• "Yes, your excellency; he has this moment returned."
  • "Is he in bed?"
  • "I should say no."
  • "Then ring at his door, if you please, and request him to be so kind as t_ive me an audience." Signor Pastrini did as he was desired, and returnin_ive minutes after, he said, — "The count awaits your excellency." Franz wen_long the corridor, and a servant introduced him to the count. He was in _mall room which Franz had not yet seen, and which was surrounded with divans.
  • The count came towards him. "Well, what good wind blows you hither at thi_our?" said he; "have you come to sup with me? It would be very kind of you."
  • "No; I have come to speak to you of a very serious matter."
  • "A serious matter," said the count, looking at Franz with the earnestnes_sual to him; "and what may it be?"
  • "Are we alone?"
  • "Yes," replied the count, going to the door, and returning. Franz gave hi_lbert's letter. "Read that," he said. The count read it.
  • "Well, well!" said he.
  • "Did you see the postscript?"
  • "I did, indeed.
  • "`Se alle sei della mattina le quattro mile piastre non sono nelle mie mani, alla sette il conte Alberto avra cessato di vivere.
  • "`Luigi Vampa.'"
  • "What think you of that?" inquired Franz.
  • "Have you the money he demands?"
  • "Yes, all but eight hundred piastres." The count went to his secretary, opene_t, and pulling out a drawer filled with gold, said to Franz, — "I hope yo_ill not offend me by applying to any one but myself."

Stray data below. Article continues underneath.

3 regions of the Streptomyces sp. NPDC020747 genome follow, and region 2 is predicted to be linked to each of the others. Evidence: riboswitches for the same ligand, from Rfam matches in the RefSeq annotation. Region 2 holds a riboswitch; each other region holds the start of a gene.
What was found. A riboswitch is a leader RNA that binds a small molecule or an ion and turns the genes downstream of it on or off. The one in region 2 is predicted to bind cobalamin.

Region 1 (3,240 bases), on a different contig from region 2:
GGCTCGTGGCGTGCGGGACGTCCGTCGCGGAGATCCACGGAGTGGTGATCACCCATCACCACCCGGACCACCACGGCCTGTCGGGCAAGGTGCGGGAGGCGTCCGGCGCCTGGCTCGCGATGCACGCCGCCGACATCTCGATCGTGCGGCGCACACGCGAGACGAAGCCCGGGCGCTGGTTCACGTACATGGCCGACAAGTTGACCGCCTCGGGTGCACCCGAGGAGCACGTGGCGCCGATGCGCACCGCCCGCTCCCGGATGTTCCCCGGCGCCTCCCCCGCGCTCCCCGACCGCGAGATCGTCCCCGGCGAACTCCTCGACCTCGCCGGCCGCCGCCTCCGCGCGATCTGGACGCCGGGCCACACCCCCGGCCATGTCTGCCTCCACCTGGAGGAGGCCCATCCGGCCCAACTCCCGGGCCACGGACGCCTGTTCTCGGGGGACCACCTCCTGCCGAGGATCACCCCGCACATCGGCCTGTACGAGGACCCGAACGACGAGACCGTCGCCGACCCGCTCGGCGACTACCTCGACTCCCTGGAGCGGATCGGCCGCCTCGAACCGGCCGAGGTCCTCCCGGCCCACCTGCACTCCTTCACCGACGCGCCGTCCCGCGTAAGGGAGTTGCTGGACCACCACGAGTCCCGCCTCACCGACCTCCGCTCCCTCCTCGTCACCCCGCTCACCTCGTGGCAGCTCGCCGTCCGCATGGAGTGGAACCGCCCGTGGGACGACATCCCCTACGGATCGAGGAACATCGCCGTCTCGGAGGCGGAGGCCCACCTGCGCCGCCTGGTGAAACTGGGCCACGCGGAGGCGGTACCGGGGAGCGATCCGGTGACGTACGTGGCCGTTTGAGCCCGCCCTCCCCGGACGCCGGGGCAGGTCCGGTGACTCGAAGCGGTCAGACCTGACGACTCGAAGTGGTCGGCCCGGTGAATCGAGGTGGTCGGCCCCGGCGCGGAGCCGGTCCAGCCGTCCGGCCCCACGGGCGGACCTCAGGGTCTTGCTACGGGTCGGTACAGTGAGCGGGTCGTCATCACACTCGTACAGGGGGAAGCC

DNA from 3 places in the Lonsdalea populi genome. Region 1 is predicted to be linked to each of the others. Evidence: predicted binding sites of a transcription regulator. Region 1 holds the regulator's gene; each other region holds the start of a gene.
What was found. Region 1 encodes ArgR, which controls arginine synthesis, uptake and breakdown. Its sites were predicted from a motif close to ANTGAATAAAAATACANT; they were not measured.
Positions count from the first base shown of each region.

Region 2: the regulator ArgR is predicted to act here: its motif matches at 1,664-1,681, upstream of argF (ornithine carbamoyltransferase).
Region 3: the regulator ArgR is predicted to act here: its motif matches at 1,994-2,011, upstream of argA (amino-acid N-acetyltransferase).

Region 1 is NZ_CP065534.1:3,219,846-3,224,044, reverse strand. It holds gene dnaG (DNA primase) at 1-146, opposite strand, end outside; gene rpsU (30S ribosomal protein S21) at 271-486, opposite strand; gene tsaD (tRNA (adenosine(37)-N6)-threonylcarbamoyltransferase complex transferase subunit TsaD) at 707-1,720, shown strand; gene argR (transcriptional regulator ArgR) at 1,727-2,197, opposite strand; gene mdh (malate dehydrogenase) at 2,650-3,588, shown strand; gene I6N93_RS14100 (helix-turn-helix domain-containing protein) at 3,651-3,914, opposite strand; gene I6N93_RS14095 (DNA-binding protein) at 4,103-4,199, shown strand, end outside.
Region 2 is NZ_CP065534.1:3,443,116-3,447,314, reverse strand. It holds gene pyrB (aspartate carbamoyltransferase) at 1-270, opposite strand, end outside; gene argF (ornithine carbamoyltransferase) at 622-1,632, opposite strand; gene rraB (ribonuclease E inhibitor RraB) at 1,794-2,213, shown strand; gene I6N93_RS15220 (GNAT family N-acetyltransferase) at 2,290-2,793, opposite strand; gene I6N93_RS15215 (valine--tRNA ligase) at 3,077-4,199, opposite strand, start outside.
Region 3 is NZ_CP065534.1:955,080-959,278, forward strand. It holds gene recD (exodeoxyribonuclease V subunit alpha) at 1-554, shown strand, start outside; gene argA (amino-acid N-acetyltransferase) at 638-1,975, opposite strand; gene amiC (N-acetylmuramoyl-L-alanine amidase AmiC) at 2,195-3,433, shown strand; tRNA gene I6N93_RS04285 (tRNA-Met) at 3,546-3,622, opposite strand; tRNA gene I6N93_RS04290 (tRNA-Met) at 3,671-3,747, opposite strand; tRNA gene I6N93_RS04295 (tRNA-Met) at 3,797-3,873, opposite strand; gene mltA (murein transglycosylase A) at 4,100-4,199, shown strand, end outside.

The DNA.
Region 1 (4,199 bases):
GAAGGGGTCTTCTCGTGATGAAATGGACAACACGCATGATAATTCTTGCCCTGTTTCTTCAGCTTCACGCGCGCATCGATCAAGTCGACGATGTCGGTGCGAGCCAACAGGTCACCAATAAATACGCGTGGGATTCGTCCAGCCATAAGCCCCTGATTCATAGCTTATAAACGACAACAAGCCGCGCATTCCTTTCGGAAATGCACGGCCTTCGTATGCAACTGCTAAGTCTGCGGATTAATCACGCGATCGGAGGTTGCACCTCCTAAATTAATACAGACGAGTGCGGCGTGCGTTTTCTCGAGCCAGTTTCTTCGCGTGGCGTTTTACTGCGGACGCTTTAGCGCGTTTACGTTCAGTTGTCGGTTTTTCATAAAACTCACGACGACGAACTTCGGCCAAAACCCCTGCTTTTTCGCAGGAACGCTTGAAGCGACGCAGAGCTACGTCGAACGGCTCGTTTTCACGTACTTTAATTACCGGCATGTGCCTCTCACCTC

• "You see, on the contrary, I come to you first and instantly," replied Franz.
  • "And I thank you; have what you will; "and he made a sign to Franz to tak_hat he pleased.
  • "Is it absolutely necessary, then, to send the money to Luigi Vampa?" aske_he young man, looking fixedly in his turn at the count.
  • "Judge for yourself," replied he. "The postscript is explicit."
  • "I think that if you would take the trouble of reflecting, you could find _ay of simplifying the negotiation," said Franz.
  • "How so?" returned the count, with surprise.
  • "If we were to go together to Luigi Vampa, I am sure he would not refuse yo_lbert's freedom."
  • "What influence can I possibly have over a bandit?"
  • "Have you not just rendered him a service that can never be forgotten?"
  • "What is that?"
  • "Have you not saved Peppino's life?"
  • "Well, well," said the count, "who told you that?"
  • "No matter; I know it." The count knit his brows, and remained silent a_nstant. "And if I went to seek Vampa, would you accompany me?"
  • "If my society would not be disagreeable."
  • "Be it so. It is a lovely night, and a walk without Rome will do us bot_ood."
  • "Shall I take any arms?"
  • "For what purpose?"
  • "Any money?"
  • "It is useless. Where is the man who brought the letter?"
  • "In the street."
  • "He awaits the answer?"
  • "Yes."
  • "I must learn where we are going. I will summon him hither."
  • "It is useless; he would not come up."